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Farm Radio Weekly is a news and information service for rural radio broadcasters in sub-Saharan Africa. It is published by Farm Radio International.

Farm Radio Weekly

Ugunja Community Resource Centre involved in farmer trainings

The Ugunja Community Resource Centre in Kenya is one of Farm Radio International’s broadcasting partners. They have been writing stories and producing audio, and are in the process of setting up a community radio station. They were recently involved in the Commonwealth of Learning’s (COL) Lifelong Learning for Farmers (L3 Farmers) program. The L3 Farmers program in Kenya enables farmers to gain knowledge and access financing, leading to significant improvements in livelihoods.

The Commonwealth of Learning is an intergovernmental organization which helps developing nations access quality education and training. The following story is summarized from the June 2011 issue of Connections, COL’s newsletter, and was originally published in the January-February 2011 issue of the Ugunja Community Resource Centre newsletter.

“After Mrs. Immaculate Awino Ouma and her husband were displaced by civil unrest in Kenya’s Central Province in 2008, Mrs. Ouma got involved with L3 Farmers and joined Juakali Women’s Group or JWG, a self-help farming organization. She received various trainings from Ugunja Community Resource Centre (UCRC) and Siaya Seed Sacco, a community banking co-operative. Two months later, Mrs. Ouma applied for a business start-up loan and launched a poultry business with 200 birds.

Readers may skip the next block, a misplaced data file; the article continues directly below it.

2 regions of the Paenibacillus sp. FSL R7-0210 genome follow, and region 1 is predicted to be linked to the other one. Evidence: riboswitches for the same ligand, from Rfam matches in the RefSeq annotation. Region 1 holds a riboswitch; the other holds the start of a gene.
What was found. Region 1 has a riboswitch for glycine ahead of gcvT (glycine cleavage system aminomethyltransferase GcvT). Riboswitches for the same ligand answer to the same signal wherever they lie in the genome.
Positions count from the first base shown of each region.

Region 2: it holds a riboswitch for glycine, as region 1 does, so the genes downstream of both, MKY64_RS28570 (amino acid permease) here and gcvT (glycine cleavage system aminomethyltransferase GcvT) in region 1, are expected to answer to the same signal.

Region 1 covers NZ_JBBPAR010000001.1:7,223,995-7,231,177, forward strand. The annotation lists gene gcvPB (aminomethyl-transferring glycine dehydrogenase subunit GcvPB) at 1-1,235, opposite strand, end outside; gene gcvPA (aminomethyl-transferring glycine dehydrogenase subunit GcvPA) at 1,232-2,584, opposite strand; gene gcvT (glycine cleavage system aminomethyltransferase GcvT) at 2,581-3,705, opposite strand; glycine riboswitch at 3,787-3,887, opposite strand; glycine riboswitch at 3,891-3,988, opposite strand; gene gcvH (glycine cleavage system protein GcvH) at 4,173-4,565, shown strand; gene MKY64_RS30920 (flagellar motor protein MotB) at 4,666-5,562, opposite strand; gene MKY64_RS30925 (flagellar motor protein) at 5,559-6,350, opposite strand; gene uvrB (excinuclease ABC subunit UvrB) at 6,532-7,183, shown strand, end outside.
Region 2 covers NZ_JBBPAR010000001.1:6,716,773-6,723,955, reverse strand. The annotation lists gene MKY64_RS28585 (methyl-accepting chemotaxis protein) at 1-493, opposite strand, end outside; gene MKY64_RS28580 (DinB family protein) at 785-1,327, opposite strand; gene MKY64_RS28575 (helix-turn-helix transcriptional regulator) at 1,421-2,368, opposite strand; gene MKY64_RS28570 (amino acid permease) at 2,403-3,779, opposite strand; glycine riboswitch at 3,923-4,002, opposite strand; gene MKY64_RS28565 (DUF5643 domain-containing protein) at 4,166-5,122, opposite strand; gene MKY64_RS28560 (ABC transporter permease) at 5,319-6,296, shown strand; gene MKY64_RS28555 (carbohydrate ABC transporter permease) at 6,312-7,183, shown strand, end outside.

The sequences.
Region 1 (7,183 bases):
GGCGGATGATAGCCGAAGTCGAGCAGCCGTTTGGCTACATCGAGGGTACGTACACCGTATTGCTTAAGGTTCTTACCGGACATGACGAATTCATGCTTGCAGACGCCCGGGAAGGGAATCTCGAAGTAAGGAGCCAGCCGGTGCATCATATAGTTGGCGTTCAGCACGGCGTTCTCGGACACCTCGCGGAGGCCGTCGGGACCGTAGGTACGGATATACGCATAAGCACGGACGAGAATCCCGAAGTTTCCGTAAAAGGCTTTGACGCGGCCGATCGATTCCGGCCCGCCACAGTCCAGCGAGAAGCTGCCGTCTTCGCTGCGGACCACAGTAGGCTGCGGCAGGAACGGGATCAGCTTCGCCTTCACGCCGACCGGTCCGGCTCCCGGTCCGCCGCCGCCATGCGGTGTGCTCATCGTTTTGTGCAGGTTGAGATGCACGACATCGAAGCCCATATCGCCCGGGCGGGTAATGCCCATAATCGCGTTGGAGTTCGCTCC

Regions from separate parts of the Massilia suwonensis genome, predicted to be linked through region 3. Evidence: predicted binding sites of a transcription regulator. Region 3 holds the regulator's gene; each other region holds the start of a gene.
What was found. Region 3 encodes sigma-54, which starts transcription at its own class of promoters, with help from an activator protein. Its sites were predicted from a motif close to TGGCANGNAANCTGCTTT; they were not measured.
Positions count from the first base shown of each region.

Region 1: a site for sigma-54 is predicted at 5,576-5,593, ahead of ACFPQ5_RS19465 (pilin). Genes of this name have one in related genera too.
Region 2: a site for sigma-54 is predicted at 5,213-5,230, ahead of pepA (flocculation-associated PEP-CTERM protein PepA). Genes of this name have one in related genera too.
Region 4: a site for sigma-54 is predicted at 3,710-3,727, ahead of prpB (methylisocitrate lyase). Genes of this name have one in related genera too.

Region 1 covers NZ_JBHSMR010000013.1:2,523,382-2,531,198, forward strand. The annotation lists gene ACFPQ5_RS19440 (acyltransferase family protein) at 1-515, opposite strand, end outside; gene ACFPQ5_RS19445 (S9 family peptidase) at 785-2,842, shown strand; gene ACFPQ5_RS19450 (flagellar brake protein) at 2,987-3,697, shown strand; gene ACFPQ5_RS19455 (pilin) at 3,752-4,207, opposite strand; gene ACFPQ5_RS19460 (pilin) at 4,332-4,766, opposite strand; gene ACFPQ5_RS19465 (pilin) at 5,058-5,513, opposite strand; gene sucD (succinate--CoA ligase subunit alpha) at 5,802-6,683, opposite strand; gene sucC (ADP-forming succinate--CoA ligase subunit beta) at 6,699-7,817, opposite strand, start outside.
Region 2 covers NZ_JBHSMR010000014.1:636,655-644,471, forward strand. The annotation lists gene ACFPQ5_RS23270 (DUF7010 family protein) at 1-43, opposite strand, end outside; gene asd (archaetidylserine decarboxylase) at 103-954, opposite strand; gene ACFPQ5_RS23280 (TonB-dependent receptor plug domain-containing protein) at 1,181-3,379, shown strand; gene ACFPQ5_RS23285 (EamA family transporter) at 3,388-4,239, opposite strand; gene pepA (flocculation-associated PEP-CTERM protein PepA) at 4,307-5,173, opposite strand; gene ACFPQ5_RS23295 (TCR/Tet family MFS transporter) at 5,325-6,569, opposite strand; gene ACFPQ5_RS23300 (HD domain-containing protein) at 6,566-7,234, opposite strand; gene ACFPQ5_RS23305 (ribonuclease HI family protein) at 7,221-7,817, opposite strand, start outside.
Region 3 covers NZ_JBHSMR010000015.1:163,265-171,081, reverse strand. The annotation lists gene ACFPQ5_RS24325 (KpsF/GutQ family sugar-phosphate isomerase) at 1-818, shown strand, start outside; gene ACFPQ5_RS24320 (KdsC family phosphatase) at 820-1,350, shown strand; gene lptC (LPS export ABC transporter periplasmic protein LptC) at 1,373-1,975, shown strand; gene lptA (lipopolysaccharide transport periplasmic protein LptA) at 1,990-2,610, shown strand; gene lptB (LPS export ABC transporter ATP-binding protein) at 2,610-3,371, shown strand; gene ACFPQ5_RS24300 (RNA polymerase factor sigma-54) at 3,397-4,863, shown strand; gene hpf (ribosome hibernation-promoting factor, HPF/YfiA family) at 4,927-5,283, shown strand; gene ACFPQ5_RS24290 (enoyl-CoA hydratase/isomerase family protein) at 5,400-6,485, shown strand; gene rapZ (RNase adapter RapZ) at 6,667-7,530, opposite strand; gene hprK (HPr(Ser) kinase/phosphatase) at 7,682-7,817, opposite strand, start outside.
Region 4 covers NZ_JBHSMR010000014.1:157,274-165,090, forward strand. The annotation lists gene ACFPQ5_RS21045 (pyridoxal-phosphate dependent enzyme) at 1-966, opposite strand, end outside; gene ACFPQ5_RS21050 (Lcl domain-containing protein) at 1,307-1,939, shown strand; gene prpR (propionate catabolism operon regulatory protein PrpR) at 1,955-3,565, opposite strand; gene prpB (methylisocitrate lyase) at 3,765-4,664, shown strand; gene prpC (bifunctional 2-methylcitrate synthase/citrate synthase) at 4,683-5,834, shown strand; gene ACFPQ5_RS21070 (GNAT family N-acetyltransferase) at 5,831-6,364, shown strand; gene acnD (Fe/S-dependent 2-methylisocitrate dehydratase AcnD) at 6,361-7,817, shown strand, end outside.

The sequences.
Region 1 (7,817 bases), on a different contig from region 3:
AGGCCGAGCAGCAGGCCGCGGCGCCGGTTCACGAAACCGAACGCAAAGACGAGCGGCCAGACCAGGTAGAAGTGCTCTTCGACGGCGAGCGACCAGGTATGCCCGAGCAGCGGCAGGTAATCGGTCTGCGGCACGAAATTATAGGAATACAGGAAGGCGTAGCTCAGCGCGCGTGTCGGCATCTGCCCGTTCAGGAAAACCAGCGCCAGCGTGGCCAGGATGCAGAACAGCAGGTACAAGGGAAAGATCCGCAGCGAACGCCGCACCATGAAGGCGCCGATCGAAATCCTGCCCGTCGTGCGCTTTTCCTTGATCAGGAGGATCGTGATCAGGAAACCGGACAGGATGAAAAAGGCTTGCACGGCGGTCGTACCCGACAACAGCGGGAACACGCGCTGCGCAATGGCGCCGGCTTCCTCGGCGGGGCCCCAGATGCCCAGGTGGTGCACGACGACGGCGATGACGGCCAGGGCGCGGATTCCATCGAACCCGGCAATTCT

“I’m very grateful to Siaya for training members of JWG on poultry keeping and management,” she said. “Now, I’m able to sustain myself economically by selling my birds to the nearby market, and I’m now eyeing the bigger market.”

Mrs. Ouma had little previous classroom education. Helped by the trainings, she is now thriving in her new venture. Mrs. Ouma sold 180 of her first stock – 20 of them were lost to disease and other problems en route from the supplier. After buying the birds for 100 Kenyan shillings each and selling them for 350, Mrs. Ouma declares, “I’m a happy woman now.”

She advises more farmers to embrace the booming poultry business. Her farming organization has constructed 16 poultry houses to prepare for implementation of large-scale poultry keeping. They have asked UCRC to continue with training and support to ensure a sustainable and stable community. Thanks to L3F and partners, Mrs. Ouma has quickly made the transition from displaced person to entrepreneur.”

For the full story in Connections, visit: http://www.col.org/news/Connections/2011jun/Pages/inAction.aspx

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